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So near yet still so far for Button 02 Apr 2006

Jenson Button (GBR) Honda RA106 retired from the race with a blown engine on the final corner of the final lap.
Formula One World Championship, Rd 3, Australian Grand Prix, Race, Albert Park, Melbourne, Australia, 2 April 2006

Engine failure yards from flag for Honda star

Jenson Button must be wondering just what he has to do to change his luck - after enduring another dispiriting weekend in Australia.

It all started so well. After another dominant qualifying performance, Button claimed his first pole position of the season with a brilliant lap of 1m 25.229s, putting him ahead of the Renaults of Giancarlo Fisichella and championship leader Fernando Alonso.

His prospects seemed to improve further when Fisichella stalled on the grid and was relegated to starting the race from the pitlane. And as the red lights went out, Button managed a strong start and succeeded in holding his lead from a serious challenge from the determined Alonso.

But it was soon clear that Button’s Honda was less than happy running on cold tyres - and in a race with no fewer than four periods of running behind the safety car, that was quickly to become a critical issue.

The safety car made its first visit to the track after just four laps, when Christian Klien put his Red Bull into the wall with an enormous shunt. The Austrian was unhurt, but debris covered the track. At the restart, Button was blind-sided by Alonso, who judged it perfectly to sweep around the Honda on the way into the first turn. Shortly afterwards Kimi Raikkonen went through in a similarly imperious fashion, with Button clearly lacking the pace he needed to defend his position.

After the first wave of pitstops, Button was running in fifth place - with Michael Schumacher’s resurgent Ferrari closing on him at the rate of several seconds a lap. Fortunately, the Englishman was saved from having to battle the seven-times world champion when Schumacher ran wide at the exit to the final turn and destroyed his car in a spectacular accident opposite the pitlane - bringing the safety car out again in the process.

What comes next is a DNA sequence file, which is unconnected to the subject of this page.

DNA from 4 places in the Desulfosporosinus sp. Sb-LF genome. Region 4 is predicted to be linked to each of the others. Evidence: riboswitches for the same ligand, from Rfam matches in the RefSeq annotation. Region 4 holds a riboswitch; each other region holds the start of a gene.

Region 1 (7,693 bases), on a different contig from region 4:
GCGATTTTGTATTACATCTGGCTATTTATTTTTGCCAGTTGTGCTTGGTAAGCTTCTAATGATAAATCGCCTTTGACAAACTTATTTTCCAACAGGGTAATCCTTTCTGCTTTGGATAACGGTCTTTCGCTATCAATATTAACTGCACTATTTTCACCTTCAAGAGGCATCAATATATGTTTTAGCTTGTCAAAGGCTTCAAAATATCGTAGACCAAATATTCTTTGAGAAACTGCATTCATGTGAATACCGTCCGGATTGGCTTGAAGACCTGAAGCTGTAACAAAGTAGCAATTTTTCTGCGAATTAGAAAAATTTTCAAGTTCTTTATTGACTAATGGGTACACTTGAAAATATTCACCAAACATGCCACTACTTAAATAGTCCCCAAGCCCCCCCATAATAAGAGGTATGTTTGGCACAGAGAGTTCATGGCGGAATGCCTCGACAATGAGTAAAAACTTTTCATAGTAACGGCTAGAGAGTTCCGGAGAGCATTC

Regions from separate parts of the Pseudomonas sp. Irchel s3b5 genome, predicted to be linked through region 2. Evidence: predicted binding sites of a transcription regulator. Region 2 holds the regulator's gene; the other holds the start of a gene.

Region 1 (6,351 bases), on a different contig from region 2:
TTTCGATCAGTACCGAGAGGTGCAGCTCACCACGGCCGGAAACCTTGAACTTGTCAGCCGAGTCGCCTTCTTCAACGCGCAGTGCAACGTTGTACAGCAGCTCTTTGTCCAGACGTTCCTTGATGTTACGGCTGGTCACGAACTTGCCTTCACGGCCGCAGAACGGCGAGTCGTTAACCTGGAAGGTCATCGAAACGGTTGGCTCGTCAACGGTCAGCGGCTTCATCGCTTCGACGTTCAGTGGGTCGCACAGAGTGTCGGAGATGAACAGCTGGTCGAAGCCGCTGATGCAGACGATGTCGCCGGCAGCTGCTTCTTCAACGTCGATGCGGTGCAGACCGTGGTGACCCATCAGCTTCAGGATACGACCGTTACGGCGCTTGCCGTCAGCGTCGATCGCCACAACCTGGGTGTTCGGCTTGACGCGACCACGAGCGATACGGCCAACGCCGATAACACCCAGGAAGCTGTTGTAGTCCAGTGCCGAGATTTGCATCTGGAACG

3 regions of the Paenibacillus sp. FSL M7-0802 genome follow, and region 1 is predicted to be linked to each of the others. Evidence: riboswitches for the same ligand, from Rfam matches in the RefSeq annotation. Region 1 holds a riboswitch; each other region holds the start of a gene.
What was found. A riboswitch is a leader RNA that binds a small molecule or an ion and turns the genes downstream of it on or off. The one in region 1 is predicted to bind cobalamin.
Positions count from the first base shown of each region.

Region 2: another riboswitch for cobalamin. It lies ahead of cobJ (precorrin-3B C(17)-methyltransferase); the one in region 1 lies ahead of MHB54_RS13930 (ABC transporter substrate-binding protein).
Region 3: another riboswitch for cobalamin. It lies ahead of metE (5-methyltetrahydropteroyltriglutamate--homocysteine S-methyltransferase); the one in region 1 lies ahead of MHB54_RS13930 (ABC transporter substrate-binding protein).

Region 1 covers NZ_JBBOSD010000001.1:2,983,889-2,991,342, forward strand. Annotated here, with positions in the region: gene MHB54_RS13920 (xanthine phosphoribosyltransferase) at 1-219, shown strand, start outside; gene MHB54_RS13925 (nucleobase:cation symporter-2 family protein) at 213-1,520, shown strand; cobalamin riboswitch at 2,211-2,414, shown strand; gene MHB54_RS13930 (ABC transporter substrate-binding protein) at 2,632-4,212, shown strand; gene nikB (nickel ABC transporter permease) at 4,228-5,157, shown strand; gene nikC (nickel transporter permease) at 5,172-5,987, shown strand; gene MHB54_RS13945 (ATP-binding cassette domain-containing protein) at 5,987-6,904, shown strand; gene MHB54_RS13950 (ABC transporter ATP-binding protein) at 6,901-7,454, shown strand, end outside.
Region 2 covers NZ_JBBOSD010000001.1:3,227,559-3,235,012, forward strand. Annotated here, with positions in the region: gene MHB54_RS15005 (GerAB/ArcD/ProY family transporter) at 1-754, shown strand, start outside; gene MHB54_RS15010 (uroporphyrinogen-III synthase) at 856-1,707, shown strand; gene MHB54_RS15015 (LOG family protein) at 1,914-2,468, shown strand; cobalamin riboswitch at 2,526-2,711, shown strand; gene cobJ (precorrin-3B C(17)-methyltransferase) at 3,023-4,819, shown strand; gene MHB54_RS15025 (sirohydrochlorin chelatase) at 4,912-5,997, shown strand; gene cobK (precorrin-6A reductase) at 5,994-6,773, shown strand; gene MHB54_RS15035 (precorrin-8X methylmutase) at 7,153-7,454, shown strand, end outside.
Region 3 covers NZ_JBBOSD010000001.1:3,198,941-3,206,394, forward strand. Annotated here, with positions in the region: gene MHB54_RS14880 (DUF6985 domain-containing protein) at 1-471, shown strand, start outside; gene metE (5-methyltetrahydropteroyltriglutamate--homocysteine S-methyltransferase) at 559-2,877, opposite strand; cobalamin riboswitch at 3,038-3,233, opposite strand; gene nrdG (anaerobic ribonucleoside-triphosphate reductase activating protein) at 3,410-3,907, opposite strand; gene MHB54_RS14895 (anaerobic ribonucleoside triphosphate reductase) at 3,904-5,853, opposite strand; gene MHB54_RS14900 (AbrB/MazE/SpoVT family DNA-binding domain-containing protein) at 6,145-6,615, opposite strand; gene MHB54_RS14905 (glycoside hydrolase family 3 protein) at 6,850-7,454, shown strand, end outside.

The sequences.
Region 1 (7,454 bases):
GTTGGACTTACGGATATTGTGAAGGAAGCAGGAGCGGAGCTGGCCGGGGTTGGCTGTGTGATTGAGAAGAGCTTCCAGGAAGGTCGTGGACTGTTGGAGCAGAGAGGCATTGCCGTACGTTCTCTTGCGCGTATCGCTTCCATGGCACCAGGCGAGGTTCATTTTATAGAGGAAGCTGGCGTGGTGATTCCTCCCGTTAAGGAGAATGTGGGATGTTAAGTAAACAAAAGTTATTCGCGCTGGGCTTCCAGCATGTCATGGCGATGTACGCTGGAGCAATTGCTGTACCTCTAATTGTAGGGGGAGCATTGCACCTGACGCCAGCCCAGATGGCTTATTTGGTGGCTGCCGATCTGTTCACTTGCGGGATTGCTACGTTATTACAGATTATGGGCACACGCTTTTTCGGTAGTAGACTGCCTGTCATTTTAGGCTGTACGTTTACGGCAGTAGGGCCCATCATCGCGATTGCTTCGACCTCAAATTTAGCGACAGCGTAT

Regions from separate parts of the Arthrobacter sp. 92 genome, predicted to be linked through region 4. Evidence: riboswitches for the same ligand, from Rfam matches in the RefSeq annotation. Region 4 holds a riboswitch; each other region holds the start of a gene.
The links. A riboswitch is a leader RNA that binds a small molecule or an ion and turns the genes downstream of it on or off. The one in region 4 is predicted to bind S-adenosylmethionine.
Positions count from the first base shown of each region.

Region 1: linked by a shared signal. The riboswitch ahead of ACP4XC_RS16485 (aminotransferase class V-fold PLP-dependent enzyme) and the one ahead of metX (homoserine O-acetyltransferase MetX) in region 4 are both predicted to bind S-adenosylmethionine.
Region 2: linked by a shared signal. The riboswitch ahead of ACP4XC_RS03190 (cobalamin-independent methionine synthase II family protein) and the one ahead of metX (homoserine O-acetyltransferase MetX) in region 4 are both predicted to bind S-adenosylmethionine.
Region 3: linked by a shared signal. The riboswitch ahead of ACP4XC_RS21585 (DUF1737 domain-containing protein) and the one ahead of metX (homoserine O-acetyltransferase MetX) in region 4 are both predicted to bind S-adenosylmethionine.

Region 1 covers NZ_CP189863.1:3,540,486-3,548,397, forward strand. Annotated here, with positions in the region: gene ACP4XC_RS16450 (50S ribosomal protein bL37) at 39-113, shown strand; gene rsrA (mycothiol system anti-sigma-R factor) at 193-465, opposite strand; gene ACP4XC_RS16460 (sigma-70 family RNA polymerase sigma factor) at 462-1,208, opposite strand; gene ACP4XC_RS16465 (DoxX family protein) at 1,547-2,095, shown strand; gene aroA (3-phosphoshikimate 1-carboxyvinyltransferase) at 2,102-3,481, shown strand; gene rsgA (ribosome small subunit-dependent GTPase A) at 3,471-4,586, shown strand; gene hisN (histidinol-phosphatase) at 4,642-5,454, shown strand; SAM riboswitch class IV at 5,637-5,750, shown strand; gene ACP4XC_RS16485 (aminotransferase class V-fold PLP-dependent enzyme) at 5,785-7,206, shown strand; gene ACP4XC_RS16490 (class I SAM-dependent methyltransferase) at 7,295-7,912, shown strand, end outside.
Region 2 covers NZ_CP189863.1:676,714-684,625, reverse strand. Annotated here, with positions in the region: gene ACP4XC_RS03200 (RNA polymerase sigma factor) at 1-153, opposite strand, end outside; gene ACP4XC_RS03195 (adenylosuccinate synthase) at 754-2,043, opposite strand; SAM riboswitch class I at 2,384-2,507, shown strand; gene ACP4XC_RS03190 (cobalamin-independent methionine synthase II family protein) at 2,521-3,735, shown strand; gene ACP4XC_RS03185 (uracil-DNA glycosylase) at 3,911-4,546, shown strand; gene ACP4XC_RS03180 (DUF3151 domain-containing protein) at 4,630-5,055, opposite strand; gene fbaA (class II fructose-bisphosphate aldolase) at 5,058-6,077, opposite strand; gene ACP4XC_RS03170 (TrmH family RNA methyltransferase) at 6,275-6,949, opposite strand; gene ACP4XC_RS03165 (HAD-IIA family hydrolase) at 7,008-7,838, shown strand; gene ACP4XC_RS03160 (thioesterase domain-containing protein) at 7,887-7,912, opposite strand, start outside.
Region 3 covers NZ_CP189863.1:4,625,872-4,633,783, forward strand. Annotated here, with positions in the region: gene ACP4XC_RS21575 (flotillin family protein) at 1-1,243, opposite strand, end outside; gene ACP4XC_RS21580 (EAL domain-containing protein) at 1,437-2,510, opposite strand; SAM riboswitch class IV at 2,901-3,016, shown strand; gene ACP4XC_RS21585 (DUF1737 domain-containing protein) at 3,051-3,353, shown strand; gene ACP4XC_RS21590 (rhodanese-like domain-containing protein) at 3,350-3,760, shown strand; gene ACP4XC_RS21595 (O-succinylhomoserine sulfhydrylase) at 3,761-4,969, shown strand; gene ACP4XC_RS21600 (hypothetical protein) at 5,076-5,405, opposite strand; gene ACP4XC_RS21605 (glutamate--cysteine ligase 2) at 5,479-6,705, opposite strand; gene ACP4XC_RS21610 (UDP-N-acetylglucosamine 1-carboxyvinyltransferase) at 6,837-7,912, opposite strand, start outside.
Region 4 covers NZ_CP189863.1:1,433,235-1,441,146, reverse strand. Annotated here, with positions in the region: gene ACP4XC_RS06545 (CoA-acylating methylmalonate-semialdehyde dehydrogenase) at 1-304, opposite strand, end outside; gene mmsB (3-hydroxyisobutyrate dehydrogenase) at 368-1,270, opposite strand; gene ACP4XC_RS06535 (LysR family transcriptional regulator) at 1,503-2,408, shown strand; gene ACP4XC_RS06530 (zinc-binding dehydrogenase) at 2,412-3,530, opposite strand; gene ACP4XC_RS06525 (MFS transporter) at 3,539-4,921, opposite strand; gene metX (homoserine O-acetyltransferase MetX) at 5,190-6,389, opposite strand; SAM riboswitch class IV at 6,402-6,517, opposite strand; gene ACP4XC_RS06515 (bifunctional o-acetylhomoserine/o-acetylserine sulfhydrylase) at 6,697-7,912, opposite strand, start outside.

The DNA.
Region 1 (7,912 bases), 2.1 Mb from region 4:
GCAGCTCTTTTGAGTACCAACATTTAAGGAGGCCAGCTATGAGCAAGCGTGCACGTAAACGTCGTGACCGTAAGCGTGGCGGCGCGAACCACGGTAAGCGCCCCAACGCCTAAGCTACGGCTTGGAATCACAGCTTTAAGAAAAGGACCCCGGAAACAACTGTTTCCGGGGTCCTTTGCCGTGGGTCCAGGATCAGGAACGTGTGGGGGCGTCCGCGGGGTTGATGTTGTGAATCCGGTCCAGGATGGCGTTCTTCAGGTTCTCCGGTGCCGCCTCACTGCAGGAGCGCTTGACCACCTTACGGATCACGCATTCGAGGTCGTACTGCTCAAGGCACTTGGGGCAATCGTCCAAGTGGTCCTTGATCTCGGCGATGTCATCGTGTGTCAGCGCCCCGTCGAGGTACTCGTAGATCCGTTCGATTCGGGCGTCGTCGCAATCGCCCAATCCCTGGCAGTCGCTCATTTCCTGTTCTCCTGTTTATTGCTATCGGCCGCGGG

But by the closing stages of the race, Button was coming under increasing pressure from Giancarlo Fisichella. The Italian had been complaining of understeer in his Renault, although after being told by his team to try harder (comments sent over the radio and broadcast around the world) his pace had increased noticeably - and he had Button in his sights.

With typical grit, Button set about the task of keeping Fisichella behind, and of salvaging the four points that would come to him for finishing in fifth. And, with the flag almost in sight, it looked like his defence had been successful. But cruel fate stepped in and, on the very last corner of the very last lap, Button’s engine let go spectacularly - flame and smoke billowing from the back of his stricken Honda. Fisichella shot past into a lucky fifth place - with the Honda team ordering Button to stop the car before crossing the line to avoid an engine change penalty in San Marino.

With 11 points against his name, Button is still in equal fourth place in the drivers’ championship - but he knows that his race performances will have to improve to match his phenomenal qualifying pace if he’s to have a serious chance of making 2006 his breakthrough year as a serious contender.

Honda's only consolation was two points for Rubens Barrichello. The Brazilian endured another difficult race, but came from 16th on the grid to claim an eventual seventh place.